Three W&J students pose at the Grand Canyon during a spring break trip.

W&J International Exchange Student Pens Book about her American College Experience

Created: February 27, 2020  |  Last Updated: April 2, 2020  |  Category:   |  Tagged: , , , ,

WASHINGTON, PA (Feb. 27, 2020)—The exchange student experience can be a challenging one, but Nayeong Kim excelled during her experience at Washington & Jefferson College (W&J)—so much so that she wrote the book about it.

“The days I spent at W&J were very precious to me. It was new, sometimes challenging and meaningful…and all could be possible because of my dear friends, warm hearted staff, and considerate professors. So by the time I started to leave the campus, I felt like writing my W&J life,” she said.  “And more generally, though living as an Asian in America is not easy, I realized it is a privilege to be an exchange student. Not everyone could have the chance due to many different reasons. So I thought if it’s my privilege, I also have a duty to share it.”

Written in her native Korean, Kim’s book, 만나러 왔어, 미국! (I Came to See You America!), begins with her journey to the United States from her home country of South Korea and follows her year at W&J through her last day in America. She used her time abroad to explore the country, traveling as far as the Grand Canyon to round out her American experience, to improve her English speaking skills and to learn more about life in America in general.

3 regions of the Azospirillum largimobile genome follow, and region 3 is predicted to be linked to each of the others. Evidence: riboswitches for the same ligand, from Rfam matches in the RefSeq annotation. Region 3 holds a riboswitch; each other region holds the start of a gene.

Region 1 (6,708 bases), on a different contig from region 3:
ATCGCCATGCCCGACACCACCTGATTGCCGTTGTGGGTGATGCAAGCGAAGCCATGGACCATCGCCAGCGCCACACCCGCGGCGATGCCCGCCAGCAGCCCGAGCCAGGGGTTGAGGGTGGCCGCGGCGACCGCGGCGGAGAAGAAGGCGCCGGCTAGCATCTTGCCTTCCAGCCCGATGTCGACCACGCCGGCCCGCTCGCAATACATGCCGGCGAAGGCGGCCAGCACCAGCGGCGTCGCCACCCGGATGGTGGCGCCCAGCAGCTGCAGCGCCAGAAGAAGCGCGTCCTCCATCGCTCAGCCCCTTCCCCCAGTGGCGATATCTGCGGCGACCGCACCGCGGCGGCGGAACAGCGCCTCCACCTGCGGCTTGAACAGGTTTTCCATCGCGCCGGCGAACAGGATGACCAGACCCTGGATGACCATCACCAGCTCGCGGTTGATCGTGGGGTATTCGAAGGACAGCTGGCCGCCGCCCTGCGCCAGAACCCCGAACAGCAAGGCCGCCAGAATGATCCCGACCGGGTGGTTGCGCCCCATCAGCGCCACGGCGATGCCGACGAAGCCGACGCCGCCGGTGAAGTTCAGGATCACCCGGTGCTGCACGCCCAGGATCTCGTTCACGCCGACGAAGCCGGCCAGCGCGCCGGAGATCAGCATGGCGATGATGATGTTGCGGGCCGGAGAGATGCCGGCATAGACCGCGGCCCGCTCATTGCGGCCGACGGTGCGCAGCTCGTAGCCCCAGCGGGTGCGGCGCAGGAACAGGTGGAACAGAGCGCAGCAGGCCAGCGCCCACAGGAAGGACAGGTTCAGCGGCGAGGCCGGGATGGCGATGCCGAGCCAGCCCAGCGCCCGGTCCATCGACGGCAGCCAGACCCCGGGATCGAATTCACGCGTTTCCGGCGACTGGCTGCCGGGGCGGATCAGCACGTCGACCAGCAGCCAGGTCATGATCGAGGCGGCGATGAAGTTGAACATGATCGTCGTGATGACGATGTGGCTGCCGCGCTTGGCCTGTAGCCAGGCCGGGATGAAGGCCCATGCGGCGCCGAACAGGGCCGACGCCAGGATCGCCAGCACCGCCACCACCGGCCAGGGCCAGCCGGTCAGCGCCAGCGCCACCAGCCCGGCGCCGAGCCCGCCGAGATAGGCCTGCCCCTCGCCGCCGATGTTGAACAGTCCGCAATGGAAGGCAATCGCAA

The book details her many positive experiences at the College, including making friends, working with faculty and staff members to both in and out of the classroom, and becoming involved in the W&J community. She learned to embrace her inner performer through acting in a W&J theatre production and joined the Office of Community Engagement in volunteer work in the greater Washington area.

Through all her experiences, the supportive atmosphere at W&J made Kim feel like she’d found a second home.

“I’m afraid I cannot explain fully how meaningful the relationships are to me,” she said. “It is true that being a foreigner is lonely, as no one can adapt themselves to a new culture right away, but [my friends and professors] made me feel attached to the place. We shared our thoughts and feelings, we studied and ate our meals together, and we found we are different, but not so different. I’m still in touch with them and recently sent my books with letters to friends in America, Germany and Spain. I still love them so much.”

Kim’s book is available internationally through the online bookstore ‘Aladin US’ and is available at any online store in South Korea.